After minutes, the Inquisitor let up once more. Aramus could smell the flesh within his armour burn. More importantly, he could hear his foe's low chants. "You may be right. You were trained."
This was met with more laughter.
Aramus continued, "You were trained, but not by the Imperium. I was mistaken before, too. If you want to root out heresy, you need not look so far as the Omnis Arcanum. You should look within yourself."
The Inquisitor was no longer laughing. "Very well," he said, as he pushed back his hood to reveal his face, a face which had gazed into the Eye of Terror and had embraced the Chaos seen within. Pale, twisted, and covered by ragged scars and still-oozing sores, this Inquisitor was a traitor to the God-Emperor and a sworn enemy of the Imperium of Man. "The ruse is up. I will take pleasure in killing you, Captain Aramus, just as my master, the great Eliphas the Inheritor, shall enjoy slowly draining the life from your cherished Angelos."
Aramus' Lyman's Ear detected what the traitorous Inquisitor, in his rage, could not: nearly silent footsteps coming ever closer. "You are insane, heretic."
"Sanity," he spat, "is for the weak!" Lightning arced between his hands.
Aramus heard a distinct sound over the crackling of the lightning. It was the sound of a finger closing around the trigger of an Astartes MK IIs Pattern Sniper Rifle. With a sudden low thump, the Inquisitor's impure head exploded in a shower of blood, gore, and brain matter. The lightning at his fingertips dissipated and the decapitated body fell to reveal a Space Marine wearing the ruddy light armour of a Blood Ravens Scout Sergeant.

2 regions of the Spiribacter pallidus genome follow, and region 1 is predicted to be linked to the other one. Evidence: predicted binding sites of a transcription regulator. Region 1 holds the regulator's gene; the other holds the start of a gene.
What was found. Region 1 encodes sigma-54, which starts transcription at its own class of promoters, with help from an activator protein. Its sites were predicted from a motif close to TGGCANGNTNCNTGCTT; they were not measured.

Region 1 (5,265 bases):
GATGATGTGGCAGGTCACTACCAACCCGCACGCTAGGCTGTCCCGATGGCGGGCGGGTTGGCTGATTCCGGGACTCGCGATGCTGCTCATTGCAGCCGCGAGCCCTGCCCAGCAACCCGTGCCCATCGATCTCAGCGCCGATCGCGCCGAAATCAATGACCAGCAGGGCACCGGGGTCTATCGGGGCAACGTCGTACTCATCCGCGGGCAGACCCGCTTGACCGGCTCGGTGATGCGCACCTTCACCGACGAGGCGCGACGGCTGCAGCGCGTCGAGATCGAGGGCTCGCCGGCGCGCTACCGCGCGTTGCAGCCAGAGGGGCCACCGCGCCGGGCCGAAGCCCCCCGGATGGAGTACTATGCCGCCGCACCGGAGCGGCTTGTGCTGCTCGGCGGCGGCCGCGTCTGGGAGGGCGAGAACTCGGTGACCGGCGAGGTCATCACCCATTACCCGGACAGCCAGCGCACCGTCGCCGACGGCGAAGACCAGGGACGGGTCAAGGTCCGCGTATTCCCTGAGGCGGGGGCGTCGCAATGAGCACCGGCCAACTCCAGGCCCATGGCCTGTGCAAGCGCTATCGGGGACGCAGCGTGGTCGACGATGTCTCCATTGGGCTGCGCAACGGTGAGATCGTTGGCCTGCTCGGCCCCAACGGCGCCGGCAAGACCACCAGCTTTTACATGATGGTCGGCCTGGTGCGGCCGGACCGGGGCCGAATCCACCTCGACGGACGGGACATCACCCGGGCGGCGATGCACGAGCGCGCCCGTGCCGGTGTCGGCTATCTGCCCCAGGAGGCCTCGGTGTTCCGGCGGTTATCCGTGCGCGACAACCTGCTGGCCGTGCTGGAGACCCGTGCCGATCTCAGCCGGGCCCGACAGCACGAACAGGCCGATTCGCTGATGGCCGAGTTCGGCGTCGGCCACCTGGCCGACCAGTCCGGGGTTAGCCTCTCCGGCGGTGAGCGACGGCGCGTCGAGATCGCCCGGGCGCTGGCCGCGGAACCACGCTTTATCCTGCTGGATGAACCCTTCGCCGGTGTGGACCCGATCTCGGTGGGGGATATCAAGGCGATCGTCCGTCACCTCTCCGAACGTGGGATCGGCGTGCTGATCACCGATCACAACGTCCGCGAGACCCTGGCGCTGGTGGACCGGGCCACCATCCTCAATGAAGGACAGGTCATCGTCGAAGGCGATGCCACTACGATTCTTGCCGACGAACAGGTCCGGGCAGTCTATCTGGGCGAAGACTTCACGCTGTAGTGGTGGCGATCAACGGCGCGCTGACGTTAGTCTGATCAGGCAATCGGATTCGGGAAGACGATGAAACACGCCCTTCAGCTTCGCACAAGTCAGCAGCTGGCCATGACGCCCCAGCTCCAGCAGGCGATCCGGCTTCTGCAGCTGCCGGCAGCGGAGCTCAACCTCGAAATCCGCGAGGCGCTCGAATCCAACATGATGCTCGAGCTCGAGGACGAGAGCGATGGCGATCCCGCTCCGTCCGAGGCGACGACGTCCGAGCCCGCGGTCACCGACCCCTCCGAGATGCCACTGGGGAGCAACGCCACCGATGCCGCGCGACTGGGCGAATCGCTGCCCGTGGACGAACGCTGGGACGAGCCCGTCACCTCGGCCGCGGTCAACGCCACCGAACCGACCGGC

"Cyrus," Aramus called out, "Not a moment too late, brother."
"The Emperor guides my hand, Captain," he replied, lowering his rifle. "And besides, this…" He kicked at the body of the Inquisitor. "…heretic… let me come too close."
"His arrogance was his undoing," Aramus said.
Cyrus nodded his head in agreement. "The House Vandis guardsmen who accompanied him died in much the same way."
Two troopers bearing the colors of the Meridian Planetary Defence Forces appeared behind Cyrus, wielding lasguns. Aramus gave a slight smile. "I see I have Governor Derosa to thank for that."
"Yes," Cyrus said, "but thanks will have to wait. You must leave the sector for now. Captain Diomedes' Thunderhawk is close. I will direct him here, so that he may see the evidence for himself."
Aramus looked from the dataslate clipped to the veteran scout's utility belt to the headless corpse of Eliphas' neophyte. "More evidence than we had expected."
Cyrus deactivated the stasis field, letting his battle brother free.
"We can only pray that Apollo Diomedes is the man you believe him to be," Aramus said as he stretched his arms, pleased to see his armour functioning normally.
Cyrus set his rifle against his shoulder. "Emperor willing, he is."